NEW YORK – The hints of red highlights in his shoulder-length dreadlocks were still visible, signifying his former team. But if you look closely, there were also a few teal green highlights in at the ends of more than a few strands that matched the workout shirt that he was wearing of his new team, the Seattle Mariners.
Acquired by the Mariners from the Reds in a trade on Friday evening for four minor league prospects, Luis Castillo met his team in New York on Sunday even after taking care of some personal details with his family.
“I feel like the team has welcomed me well,” Castillo said through interpreter Freddie Llanos. “I’m very excited and excited to be here.”
Castillo leaves a Reds team that came into Monday with a 40-61 record and in the early stages of a full rebuild, which included trading his Cincinnati teammates Jesse Winker and Eugenio Suarez to the Mariners during spring training. He joins a team with a 55-48 record that holds the second wild card spot and is making a push to play in the postseason for the first time since 2001.
“It feels good,” he said. “You’re coming to a team that is so close to getting into the postseason. So the only thing left is just continue doing what the team has been doing and working hard. And I’m sure we’ll get there.”
Castillo was added to the active roster on Monday afternoon and threw a bullpen session at Yankee Stadium with several interested teammates watching him work.
“I’m anxious to see him get on pitch,” manager Scott Servais said. “I know he threw a bullpen today and guys were very excited about what they saw there as they should be. So (he’s) got elite stuff and I get a chance to know him a little bit but he’ll be ready to go on Wednesday.”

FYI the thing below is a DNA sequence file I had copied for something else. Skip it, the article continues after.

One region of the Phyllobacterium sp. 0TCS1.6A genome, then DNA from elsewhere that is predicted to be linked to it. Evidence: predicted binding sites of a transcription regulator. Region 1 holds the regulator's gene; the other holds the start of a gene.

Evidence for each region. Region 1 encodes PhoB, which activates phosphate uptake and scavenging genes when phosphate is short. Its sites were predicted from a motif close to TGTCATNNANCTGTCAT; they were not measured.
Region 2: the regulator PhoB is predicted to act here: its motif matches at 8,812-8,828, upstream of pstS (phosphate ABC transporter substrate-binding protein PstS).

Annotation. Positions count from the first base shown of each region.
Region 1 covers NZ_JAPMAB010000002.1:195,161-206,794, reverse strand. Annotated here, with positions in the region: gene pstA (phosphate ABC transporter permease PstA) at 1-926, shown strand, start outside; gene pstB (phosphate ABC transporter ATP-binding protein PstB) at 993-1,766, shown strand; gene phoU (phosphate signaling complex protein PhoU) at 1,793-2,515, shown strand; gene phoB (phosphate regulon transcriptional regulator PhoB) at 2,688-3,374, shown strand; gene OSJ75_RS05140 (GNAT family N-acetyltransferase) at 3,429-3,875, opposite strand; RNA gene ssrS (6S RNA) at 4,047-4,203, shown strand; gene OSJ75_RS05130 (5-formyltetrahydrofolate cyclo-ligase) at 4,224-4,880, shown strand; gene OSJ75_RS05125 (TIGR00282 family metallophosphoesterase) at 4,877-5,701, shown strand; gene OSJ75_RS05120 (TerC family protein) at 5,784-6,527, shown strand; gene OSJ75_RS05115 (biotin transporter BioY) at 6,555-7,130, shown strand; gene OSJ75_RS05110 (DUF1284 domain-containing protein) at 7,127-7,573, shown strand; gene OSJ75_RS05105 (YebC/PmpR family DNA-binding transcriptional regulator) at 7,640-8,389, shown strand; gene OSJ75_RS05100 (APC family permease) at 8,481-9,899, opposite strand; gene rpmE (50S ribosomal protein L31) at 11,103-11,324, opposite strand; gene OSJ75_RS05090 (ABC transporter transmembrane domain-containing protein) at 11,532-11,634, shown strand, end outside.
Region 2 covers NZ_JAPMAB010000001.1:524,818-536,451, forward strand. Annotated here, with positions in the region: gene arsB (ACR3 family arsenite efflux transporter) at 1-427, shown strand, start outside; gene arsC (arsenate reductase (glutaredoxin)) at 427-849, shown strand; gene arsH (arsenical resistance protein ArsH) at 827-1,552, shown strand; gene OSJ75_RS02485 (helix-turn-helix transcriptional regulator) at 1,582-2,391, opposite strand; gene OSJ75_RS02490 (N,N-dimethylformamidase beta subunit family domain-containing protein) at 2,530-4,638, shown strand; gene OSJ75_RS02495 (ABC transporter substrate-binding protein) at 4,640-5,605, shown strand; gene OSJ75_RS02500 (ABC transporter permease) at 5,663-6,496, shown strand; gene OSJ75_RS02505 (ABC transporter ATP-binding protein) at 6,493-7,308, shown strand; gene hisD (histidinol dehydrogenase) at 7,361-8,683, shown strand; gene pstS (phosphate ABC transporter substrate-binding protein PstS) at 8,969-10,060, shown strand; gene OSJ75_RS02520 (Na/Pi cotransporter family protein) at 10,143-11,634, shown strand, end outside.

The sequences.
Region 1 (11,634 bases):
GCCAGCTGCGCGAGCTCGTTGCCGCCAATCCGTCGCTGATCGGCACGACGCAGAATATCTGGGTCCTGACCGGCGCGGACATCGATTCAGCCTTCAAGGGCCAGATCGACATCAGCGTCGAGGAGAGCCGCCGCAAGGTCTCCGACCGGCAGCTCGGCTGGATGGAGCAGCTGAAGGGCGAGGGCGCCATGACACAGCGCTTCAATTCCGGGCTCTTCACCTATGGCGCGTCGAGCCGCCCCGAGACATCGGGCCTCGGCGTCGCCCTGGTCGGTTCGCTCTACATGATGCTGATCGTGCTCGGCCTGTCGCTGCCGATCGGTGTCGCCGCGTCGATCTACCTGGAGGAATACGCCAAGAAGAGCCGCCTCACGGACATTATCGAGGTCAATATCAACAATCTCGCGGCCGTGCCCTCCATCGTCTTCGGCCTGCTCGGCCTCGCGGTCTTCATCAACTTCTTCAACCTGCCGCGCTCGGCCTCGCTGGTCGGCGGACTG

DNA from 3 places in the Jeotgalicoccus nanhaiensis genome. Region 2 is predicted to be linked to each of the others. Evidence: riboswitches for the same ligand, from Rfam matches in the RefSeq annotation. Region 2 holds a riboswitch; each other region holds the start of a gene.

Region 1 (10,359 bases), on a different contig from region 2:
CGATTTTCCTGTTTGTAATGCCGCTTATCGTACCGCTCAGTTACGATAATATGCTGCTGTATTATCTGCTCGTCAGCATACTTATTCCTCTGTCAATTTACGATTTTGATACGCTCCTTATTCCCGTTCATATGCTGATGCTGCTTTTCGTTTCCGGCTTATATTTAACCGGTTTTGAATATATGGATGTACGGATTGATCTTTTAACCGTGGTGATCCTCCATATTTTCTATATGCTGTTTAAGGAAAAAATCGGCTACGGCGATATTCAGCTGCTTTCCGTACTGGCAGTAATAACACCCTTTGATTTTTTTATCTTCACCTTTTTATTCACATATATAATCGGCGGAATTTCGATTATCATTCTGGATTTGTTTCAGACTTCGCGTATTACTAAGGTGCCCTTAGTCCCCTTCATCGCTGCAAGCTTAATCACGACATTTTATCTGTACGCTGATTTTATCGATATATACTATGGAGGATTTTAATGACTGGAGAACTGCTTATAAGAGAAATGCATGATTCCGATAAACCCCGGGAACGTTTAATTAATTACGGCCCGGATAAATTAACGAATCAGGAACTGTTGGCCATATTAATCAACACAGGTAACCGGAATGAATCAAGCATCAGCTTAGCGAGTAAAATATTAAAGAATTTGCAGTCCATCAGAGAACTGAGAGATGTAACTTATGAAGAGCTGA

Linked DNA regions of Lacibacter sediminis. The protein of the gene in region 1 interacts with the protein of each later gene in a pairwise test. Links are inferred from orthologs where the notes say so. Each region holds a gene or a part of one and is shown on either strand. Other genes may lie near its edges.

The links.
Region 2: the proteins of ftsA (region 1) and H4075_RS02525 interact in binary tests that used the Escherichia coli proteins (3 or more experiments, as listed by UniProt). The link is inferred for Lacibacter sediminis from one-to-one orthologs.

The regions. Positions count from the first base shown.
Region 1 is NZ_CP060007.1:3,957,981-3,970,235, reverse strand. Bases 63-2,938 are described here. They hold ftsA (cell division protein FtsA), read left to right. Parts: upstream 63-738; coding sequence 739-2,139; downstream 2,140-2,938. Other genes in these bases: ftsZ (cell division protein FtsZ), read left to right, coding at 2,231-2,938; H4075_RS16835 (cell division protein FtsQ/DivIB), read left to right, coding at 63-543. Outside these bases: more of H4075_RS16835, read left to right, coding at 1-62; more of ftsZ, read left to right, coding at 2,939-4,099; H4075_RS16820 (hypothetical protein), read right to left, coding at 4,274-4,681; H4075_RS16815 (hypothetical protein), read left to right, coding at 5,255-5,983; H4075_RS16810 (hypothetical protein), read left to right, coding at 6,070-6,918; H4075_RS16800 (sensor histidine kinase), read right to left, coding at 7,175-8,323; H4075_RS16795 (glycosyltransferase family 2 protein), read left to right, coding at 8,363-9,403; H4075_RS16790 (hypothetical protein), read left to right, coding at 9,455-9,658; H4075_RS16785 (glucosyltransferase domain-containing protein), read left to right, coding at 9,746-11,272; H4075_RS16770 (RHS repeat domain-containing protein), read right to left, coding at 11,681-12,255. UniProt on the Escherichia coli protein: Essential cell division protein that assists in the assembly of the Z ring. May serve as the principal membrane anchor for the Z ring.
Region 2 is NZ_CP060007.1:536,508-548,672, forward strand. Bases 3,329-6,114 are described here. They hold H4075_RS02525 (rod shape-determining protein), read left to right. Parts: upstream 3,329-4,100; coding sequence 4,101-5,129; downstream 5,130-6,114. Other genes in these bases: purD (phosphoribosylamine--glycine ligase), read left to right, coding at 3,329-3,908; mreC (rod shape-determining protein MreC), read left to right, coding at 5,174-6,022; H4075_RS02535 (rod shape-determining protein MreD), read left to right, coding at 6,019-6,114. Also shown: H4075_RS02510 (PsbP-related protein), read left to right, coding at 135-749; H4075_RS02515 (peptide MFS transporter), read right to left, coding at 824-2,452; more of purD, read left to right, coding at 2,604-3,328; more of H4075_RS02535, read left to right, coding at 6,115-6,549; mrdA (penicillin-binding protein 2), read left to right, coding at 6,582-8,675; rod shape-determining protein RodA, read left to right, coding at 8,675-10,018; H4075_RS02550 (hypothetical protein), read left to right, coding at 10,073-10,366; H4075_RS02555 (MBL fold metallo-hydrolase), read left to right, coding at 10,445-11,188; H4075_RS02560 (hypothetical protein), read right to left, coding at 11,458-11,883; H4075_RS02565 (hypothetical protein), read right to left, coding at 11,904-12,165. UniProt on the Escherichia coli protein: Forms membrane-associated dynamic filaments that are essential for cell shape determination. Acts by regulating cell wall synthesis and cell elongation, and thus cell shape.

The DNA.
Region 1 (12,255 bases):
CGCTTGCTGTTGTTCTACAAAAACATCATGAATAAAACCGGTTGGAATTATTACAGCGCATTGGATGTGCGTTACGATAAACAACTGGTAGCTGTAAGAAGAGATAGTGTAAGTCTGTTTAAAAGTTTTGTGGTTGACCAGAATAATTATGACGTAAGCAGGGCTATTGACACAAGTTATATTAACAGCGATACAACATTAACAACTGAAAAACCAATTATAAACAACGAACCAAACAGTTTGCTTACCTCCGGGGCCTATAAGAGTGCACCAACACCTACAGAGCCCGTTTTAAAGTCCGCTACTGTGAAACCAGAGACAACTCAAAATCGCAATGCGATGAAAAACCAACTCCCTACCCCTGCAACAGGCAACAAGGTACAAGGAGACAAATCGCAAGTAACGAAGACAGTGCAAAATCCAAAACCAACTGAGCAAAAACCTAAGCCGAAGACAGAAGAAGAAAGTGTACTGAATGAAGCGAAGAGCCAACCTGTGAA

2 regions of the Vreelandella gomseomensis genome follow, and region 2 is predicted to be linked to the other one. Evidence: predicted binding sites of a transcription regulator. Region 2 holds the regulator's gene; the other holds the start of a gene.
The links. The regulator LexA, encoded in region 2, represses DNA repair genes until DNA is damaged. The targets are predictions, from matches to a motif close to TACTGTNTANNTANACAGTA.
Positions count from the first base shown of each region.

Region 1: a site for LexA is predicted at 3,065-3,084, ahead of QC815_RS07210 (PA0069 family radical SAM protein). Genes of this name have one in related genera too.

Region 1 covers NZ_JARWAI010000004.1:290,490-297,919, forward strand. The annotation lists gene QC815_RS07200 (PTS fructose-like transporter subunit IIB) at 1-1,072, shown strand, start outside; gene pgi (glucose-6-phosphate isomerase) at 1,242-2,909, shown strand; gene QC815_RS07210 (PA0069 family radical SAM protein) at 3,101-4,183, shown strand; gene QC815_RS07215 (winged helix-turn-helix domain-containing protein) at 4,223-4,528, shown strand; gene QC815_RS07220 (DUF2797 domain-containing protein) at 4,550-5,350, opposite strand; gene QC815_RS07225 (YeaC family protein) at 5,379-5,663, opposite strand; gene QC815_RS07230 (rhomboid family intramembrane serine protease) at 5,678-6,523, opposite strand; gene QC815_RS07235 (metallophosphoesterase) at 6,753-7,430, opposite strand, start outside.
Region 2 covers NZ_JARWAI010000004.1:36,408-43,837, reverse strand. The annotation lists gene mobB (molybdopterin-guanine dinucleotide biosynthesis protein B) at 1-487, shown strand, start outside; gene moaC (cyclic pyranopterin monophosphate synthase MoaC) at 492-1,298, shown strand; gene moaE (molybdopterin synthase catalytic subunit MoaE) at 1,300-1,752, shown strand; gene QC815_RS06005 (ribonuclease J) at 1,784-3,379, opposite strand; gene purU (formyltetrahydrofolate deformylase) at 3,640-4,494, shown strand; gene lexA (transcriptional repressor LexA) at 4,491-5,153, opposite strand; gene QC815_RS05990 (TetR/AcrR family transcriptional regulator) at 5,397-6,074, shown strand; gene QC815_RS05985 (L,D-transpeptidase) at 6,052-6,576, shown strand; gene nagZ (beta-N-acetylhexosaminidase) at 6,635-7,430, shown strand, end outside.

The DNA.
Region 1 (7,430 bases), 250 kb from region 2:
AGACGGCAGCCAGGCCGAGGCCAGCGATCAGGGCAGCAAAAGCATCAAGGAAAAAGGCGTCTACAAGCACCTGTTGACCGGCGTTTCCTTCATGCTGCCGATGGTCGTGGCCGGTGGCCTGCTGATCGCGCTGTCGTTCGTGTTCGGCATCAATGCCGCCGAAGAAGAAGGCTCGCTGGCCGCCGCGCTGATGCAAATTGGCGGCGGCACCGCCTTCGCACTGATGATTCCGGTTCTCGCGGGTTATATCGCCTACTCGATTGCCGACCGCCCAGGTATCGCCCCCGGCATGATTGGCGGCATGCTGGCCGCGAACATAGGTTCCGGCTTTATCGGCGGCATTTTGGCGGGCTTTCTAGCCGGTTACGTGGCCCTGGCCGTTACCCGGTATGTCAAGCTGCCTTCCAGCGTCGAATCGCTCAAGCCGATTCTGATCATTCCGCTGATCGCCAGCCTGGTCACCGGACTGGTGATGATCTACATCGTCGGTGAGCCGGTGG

It will be a fantastic pitching matchup for that afternoon game in the series finale with Yankees ace Gerrit Cole getting the start for New York.
The Yankees were also pursuing a trade for him with the Reds, but the Mariners offered a prospect package of infielders Noelvi Marte and Edwin Arroyos, the organizations top two prospects per Baseball America, and right-handed pitchers Andrew Moore and Levi Stoudt.
“It was the Yankees and other teams, a lot of more teams,” Castillo said. “They were definitely very interested in me.”
After failing to get Castillo, the Yankees pivoted on Monday, acquiring right-handed starting pitcher Frankie Montas and right-handed reliever Lou Trivino from the Oakland A’s in exchange for four players. If Castillo was considered the No. 1 starting pitcher available the trade market, then Montas was 1A.
Castillo, 29, dealt with shoulder fatigue early in the season and has made 14 starts, posting a 4-4 record with a 2.86 ERA. In 85 innings, he’s struck out 90 batters with 28 walks. Opposing hitters have a .201/.274/.318 slash line against him.
In his last five outings, he’s posted a 2-0 record with a 1.59 ERA, allowing just six earned runs in 34 innings pitched with 10 walks and 41 strikeouts. That included a start at Yankee Stadium where he took a no-hitter into the seventh inning and allowed one run on two hits with four walks and eight strikeouts.
“I’m just going to continue with my same routine,” he said. “Just make sure this team gets the best from me.”
And the hair?
“The red is still there, if I have to change it, I will change it,” he said. “I like to add different colors to it to add a little personality.”
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